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Washington, D.C. - Europe is in need of a corpus callosum. That was one of the more colorful analogies used by Estonian President Toomas Ilves during his speech “The Future of NATO” givien at the Atlantic Council, an American think tank in Washington, D.C.
While calling NATO and the European Union “the two great successes of liberal democracy in the 20th century,” the Estonian head of state called for increased communication and coordination between the European Union and NATO on common defense issues. Unfortunately, for political reasons coordination between the two groups is impossible.
Ilves, who has a Master’s degree in psychology from an American university, compared the situation to the severing of the corpus callosum: the small part of the brain which allows the right and left side of the brain to communicate with one another. In doing so Ilves expressed frustration with a system in which key leaders “can’t talk to themselves” to resolve issues.
He noted the severity of this problem, which has resulted in the “complete and utter inability of the EU and NATO to work together on security issues, even though if you take a vend diagram of the overlap between the EU and NATO, it’s rather large,” he explained.
Most vexing for the future of NATO is the lack of communication between EU and NATO forces. This has resulted in a headache for commanders leading operations, from Afghanistan to the anti-piracy operations off the coast of Somalia. In many tactical situations ad hoc solutions are formed to get around these political restrictions and allow communication between forces in the field. This precarious situation works to the detriment of European security.
President Ilves made it clear that unless a solution to Northern Cyprus is found, Europe is likely to be facing this problem for some time to come. This conflict has resulted in an enduring rivalry between Turkey and Cyprus. Cyprus routinely blocks Turkish involvement in European Union affairs, and Turkey returns the favor by blocking Cypriot involvement in NATO planning.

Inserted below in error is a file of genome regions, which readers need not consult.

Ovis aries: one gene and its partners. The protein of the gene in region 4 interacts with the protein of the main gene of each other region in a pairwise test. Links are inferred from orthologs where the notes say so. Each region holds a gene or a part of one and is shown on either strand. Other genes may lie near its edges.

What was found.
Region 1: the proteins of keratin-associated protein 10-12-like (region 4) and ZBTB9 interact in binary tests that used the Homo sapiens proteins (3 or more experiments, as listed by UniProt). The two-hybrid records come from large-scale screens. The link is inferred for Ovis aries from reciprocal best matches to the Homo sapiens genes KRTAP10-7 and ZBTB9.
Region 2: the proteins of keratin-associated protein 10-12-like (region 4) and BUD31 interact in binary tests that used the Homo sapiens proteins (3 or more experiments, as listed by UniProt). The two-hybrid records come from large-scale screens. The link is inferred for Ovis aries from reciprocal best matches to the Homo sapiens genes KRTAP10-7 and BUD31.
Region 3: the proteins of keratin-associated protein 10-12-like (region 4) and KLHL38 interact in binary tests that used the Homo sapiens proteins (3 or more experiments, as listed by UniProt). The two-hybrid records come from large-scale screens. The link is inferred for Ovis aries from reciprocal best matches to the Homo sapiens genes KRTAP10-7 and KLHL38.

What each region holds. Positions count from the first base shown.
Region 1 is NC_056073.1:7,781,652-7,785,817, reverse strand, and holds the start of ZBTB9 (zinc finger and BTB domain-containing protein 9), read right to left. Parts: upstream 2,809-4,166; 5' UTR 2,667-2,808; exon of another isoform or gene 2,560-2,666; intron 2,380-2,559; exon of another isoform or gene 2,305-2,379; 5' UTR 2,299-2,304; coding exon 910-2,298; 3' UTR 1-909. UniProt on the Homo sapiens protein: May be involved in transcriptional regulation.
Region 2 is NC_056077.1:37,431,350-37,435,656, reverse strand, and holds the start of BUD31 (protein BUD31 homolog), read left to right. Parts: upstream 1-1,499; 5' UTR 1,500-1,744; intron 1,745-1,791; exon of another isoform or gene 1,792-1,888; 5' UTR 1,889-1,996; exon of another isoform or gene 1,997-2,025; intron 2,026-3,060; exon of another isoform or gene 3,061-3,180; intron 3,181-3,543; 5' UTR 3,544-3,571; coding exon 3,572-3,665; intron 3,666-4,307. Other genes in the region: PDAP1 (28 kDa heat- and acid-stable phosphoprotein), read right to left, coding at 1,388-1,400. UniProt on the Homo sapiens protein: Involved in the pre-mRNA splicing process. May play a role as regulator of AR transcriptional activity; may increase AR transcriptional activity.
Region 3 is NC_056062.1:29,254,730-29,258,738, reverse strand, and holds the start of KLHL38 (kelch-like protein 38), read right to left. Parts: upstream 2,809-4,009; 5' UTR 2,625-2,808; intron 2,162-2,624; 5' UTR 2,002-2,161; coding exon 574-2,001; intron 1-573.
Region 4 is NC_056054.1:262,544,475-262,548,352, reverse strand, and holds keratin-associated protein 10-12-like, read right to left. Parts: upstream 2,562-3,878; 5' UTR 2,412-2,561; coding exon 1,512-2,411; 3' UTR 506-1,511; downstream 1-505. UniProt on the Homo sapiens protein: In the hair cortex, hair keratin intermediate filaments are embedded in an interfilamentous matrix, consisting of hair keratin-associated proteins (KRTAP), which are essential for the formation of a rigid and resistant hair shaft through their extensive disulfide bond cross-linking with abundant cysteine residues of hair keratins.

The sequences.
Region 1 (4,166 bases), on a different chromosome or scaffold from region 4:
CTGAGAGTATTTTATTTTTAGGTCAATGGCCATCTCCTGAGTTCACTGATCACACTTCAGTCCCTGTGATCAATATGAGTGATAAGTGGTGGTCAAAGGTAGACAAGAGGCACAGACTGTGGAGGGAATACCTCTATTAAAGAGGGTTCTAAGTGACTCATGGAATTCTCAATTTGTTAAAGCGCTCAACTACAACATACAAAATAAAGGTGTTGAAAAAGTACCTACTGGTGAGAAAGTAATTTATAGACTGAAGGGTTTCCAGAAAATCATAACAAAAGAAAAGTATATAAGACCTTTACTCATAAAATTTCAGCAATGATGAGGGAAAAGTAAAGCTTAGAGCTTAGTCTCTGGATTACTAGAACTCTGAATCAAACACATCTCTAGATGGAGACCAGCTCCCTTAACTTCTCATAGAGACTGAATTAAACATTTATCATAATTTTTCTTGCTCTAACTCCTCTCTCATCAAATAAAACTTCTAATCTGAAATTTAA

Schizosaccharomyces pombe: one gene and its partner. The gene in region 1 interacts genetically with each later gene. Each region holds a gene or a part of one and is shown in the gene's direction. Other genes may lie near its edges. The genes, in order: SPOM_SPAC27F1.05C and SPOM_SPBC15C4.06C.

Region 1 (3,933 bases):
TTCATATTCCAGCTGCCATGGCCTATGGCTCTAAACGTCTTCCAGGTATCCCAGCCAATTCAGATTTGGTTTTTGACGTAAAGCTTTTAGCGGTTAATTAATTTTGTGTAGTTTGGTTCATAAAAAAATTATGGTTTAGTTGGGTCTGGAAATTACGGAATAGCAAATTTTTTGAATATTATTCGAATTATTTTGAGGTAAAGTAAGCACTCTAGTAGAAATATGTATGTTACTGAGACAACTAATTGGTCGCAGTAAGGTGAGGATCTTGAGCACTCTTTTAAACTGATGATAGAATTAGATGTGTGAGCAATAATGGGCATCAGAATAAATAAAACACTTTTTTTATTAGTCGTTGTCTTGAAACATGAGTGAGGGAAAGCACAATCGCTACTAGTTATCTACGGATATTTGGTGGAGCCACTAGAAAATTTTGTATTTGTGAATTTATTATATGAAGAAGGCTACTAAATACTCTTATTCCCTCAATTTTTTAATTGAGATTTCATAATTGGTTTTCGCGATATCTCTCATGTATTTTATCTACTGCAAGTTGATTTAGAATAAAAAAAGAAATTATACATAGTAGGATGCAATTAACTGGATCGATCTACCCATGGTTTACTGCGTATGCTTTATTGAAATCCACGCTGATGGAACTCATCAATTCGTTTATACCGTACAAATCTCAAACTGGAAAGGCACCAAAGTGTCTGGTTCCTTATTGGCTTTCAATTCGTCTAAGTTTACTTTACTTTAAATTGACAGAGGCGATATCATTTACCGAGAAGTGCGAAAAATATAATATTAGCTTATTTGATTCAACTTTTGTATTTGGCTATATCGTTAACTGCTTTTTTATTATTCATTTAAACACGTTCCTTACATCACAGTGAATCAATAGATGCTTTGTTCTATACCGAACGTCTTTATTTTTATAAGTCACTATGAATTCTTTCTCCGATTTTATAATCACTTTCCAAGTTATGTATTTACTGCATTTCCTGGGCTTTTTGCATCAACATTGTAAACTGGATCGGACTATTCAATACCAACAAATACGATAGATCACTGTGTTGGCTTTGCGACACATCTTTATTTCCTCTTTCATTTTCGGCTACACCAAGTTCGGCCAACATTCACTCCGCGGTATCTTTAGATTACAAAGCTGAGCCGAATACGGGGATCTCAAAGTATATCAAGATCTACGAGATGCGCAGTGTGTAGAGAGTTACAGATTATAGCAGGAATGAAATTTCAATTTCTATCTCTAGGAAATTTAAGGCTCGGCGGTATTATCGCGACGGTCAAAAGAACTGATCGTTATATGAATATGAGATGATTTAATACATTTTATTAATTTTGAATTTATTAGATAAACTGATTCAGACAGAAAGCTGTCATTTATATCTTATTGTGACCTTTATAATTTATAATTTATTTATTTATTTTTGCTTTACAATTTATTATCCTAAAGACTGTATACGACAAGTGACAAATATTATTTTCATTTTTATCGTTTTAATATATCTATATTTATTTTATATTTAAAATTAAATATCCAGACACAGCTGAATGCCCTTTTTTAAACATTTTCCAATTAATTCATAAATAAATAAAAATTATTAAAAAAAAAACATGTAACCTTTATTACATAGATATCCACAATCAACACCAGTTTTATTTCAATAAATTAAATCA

The Estonian president also spoke at length of NATO’s identity crisis. Such an identity crisis was inevitable, Ilves argued during his half hour speech. NATO set for itself a goal of winning the Cold War. Having achieved that, NATO’s next task was to expand into Eastern Europe. While many in NATO and the EU have spoken of expansion fatigue, Ilves called for continued growth of European organizations.
The Estonian leader noted, with irony, the attitude of many Europeans, who want countries on the European periphery to develop along European lines though are hesitant to allow them into the European Union. IIves opined that “we want them to be more like us, we want them to have rule of law, we want them to have open markets and we want them to have democracy, but not too much... lest god forbid we will have to take them in[to NATO and the EU],” he noted.
In a question and answer session following his remarks he made clear that Estonia is probably one of the biggest supporters of Turkey in the EU and could see a future date when a democratic Russian Federation was a member of NATO. Contrasting his beliefs with those of former Singaporean Prime Minister Lee Kuan Yew, President Ilves made clear his belief that democracy was not culture specific. All societies and cultures were capable of developing the rule of law, free markets and other ingredients necessary for building a stable and vibrant democracy.
Ilves also warned those present that the United States and the Western European capitals have not seen eye-to-eye on many issues surrounding the global financial crisis. Ilves argued that “The economic crisis should not be used as an excuse to let the transatlantic relationship deteroriate.” Instead, the Estonian president emphasized that instead the partnership should focus on common threats, which include Iran, Afghanistan, the Balkans, terrorism, and cyber-security.
The issue of cyber-security has taken on increased importance to Estonia since the 2007 cyber-attack on the country following the Bronze Soldier controversy. The attack was one of the largest cyber offenses in the history of the Internet. This specfic attack led to the creation of the NATO Cooperative Cyber Defence Center of Excellence in Tallinn. The president pointed out that, since 2007, massive cyber attacks have also been launched against the United States and the French and British defense ministries. Ilves made clear his belief that an attack on an Internet server through cyberwarfare that originates in another country is the same as a physical attack on that server from a missile, and thus something that can lead a nation to invoke Article 5 of the NATO Treaty and to ask for defensive resources from fellow NATO allies.
In speaking before the Atlantic Council, the Estonian head of state was following in the footsteps of other European leaders who have discussed other elements of the transatlantic relationship at the forum recently, such as Spanish Prime Minster Jose Luis Rodriguez Zapatero and Viktor Yushchenko, the then president of Ukraine.
President Ilves is committed to the Atlantic Council and is a founding member of the Estonian Atlantic Council and has spoken at previous Atlantic Council events in Europe.